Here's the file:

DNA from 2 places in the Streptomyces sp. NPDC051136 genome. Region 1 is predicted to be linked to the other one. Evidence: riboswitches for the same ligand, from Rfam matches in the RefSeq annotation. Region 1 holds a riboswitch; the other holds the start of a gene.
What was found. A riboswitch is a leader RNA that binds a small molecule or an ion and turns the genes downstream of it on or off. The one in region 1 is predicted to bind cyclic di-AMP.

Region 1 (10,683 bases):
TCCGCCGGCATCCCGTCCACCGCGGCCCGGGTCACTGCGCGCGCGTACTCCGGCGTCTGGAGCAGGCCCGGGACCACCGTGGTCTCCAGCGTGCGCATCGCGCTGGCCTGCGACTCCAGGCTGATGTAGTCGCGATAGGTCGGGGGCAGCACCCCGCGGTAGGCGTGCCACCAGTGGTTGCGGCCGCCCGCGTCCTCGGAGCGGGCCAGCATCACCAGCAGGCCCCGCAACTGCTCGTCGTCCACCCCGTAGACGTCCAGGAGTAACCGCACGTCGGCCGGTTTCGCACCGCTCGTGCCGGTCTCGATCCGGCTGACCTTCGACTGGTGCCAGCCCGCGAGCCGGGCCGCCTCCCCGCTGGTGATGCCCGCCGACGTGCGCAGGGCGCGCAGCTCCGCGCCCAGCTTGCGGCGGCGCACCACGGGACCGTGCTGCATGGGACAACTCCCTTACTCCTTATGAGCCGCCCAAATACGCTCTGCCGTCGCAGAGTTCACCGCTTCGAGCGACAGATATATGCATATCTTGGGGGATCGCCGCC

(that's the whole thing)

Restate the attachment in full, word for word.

DNA from 2 places in the Streptomyces sp. NPDC051136 genome. Region 1 is predicted to be linked to the other one. Evidence: riboswitches for the same ligand, from Rfam matches in the RefSeq annotation. Region 1 holds a riboswitch; the other holds the start of a gene.
What was found. A riboswitch is a leader RNA that binds a small molecule or an ion and turns the genes downstream of it on or off. The one in region 1 is predicted to bind cyclic di-AMP.

Region 1 (10,683 bases):
TCCGCCGGCATCCCGTCCACCGCGGCCCGGGTCACTGCGCGCGCGTACTCCGGCGTCTGGAGCAGGCCCGGGACCACCGTGGTCTCCAGCGTGCGCATCGCGCTGGCCTGCGACTCCAGGCTGATGTAGTCGCGATAGGTCGGGGGCAGCACCCCGCGGTAGGCGTGCCACCAGTGGTTGCGGCCGCCCGCGTCCTCGGAGCGGGCCAGCATCACCAGCAGGCCCCGCAACTGCTCGTCGTCCACCCCGTAGACGTCCAGGAGTAACCGCACGTCGGCCGGTTTCGCACCGCTCGTGCCGGTCTCGATCCGGCTGACCTTCGACTGGTGCCAGCCCGCGAGCCGGGCCGCCTCCCCGCTGGTGATGCCCGCCGACGTGCGCAGGGCGCGCAGCTCCGCGCCCAGCTTGCGGCGGCGCACCACGGGACCGTGCTGCATGGGACAACTCCCTTACTCCTTATGAGCCGCCCAAATACGCTCTGCCGTCGCAGAGTTCACCGCTTCGAGCGACAGATATATGCATATCTTGGGGGATCGCCGCC